The invention involves improvements in a power driven mechanism which converts rotational motion to reciprocation motion, and further involves refinements which improve counterbalancing, wind tracking and other functions of a windmill system useful for operating a liquid pump such as a water pump.
For purposes of the following descripiton of the invention, the term "windmill head" is used to denote an assembly mountable on a windmill tower to drive a vertically reciprocatable load lifting element such as a rod or chain. The term "windmill tower" refers to a tapered framework conventionally standing on the ground, wide at the bottom, narrow at the top and strong enough to support an operating windmill head.
The present invention embodies improvements over the windmill structure described in prior U.S. Pat. No. 4,211,126, issued July 8, 1980 to R. K. Sutz, one of the joint inventors herein. The invention also involves improvements over the prior art as exemplified by U.S. Pat. No. 4,249,867 issued to D. C. Cunningham and U.S. Pat. No. 3,782,222, issued to J. L. Berggren. In the prior art windmill systems counterbalancing of a vertically lifted pump rod is effected by weighted arms pivotally mounted on the frame of a windmill tower. Many existing windmill towers cannot be adapted to carry such counterbalance structures, and there are serious disadvantages in mounting counterbalance arms on the frame of a windmill tower.
It has heretofore been proposed in German Pat. No. 819079 issued Oct. 29, 1951 to F. Koster, to provide a counterbalance arm for a windmill head mounted on a windmill tower. The primitive structure proposed by the German patentee has many deficiencies and disadvantages and was impractical. For example, it was not capable of reciprocating a pump rod in a precisely vertical direction, and it was not capable of raising or setting the counterbalance arm without undesirably pushing down on the load lifting pump rod.
The present invention overcomes the above mentioned and other difficulties and disadvantages of prior windmill structures by providing a windmill head in which the counterbalance means are included in the windmill head and are arranged so that they do not push down on the load lifting pump rod. This new windmill head can be completely assembled on the ground and hoisted into place on top of an existing windmill tower. The mechanism is so constructed that it can readily be adapted for use on the ground to drive a liquid pump such as an oil or water pump. Furthermore all prior water pumping windmills other than that described in prior patent 4211126 mentioned above, have been designed to lift only. They were not designed to exert a push-down force. All such prior attempts to employ counterbalancing in windmills used for pumping water have been limited to counterbalancing less than 100% of the weight of the load lifting sucker rod. If the setting of such prior counterbalancing arms was such that counterbalancing exceeded 100% of the weight of the load lifting sucker rod, the windmill was forced to push down on this sucker rod and damage to the windmill always occurred. Thus no prior counterbalance arrangement other than that described in U.S. Pat. No. 4,211,126 referred to above, has ever proven practical.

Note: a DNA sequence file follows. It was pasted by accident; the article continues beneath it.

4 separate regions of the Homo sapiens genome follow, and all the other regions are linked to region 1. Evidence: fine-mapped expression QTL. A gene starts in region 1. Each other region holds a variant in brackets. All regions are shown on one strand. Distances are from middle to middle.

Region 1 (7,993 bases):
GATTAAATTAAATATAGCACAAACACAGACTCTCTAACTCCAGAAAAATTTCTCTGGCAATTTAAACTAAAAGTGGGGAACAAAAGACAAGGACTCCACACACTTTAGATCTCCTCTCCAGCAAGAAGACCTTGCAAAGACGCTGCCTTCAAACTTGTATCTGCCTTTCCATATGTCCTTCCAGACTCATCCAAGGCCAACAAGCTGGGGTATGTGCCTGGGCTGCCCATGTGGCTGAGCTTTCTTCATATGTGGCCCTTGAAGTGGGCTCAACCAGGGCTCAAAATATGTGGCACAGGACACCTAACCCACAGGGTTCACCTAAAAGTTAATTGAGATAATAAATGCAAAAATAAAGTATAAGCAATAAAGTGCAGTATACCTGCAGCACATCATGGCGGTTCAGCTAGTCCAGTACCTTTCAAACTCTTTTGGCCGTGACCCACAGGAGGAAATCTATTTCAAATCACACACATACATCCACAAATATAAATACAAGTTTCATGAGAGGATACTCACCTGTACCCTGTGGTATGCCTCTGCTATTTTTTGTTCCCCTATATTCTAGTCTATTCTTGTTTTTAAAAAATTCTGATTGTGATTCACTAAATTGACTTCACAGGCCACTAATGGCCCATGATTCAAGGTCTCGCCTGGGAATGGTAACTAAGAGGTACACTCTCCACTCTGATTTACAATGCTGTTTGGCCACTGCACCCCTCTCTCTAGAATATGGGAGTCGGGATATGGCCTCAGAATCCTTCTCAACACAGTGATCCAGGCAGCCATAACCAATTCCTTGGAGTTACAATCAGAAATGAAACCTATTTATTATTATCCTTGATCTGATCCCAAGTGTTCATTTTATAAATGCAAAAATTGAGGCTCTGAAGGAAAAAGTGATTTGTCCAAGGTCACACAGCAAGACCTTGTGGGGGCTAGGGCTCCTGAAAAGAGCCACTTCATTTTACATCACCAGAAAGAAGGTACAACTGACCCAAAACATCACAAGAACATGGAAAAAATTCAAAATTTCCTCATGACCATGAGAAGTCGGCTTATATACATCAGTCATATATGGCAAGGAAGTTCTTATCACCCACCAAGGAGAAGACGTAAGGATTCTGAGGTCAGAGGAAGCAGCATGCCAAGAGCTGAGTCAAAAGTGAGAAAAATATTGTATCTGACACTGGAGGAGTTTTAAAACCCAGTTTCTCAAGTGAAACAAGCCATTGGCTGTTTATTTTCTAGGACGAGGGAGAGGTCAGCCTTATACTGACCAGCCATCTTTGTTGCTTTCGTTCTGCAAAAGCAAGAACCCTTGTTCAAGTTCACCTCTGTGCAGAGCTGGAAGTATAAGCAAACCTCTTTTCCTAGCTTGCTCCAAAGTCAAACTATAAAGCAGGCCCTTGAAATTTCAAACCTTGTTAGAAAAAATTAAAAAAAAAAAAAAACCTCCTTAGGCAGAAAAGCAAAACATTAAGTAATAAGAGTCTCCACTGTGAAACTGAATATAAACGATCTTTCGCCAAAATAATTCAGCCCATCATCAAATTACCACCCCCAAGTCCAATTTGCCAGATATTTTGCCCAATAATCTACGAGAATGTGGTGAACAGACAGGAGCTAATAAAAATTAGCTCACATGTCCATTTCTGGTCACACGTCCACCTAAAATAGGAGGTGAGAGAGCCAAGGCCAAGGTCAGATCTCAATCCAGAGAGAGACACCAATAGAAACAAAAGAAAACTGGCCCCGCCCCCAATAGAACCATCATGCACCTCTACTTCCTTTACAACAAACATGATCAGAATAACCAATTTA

It is therefore a principal object of the invention to provide a mechanism which can be driven by wind or other power source, which can form part of a windmill head that can be assembled on the ground and then mounted as a unit on top of a windmill tower, or used on the ground to drive a lift pump.
It is a further object of the present invention to provide a cyclically operating gearless straight line drive mechanism which applies a down push on pivoted arms to lift and reset counterbalance means such as arms or springs, for assisting the next lift of a load by a pump rod, and which includes a lost motion device to avoid imposing a downward force on the load lifting pump rod which normally moves down by its own weight.
A further object of the invention is to provide a mechanism for a windmill head which embodies the following features:
1. An improved power drive mechanism which is of simpler construction yet which provides better performance when used for water pumping.
2. Novel mounting means for a wind driven fan.
3. Novel types of counterbalancing for loads lifted by the mechanism.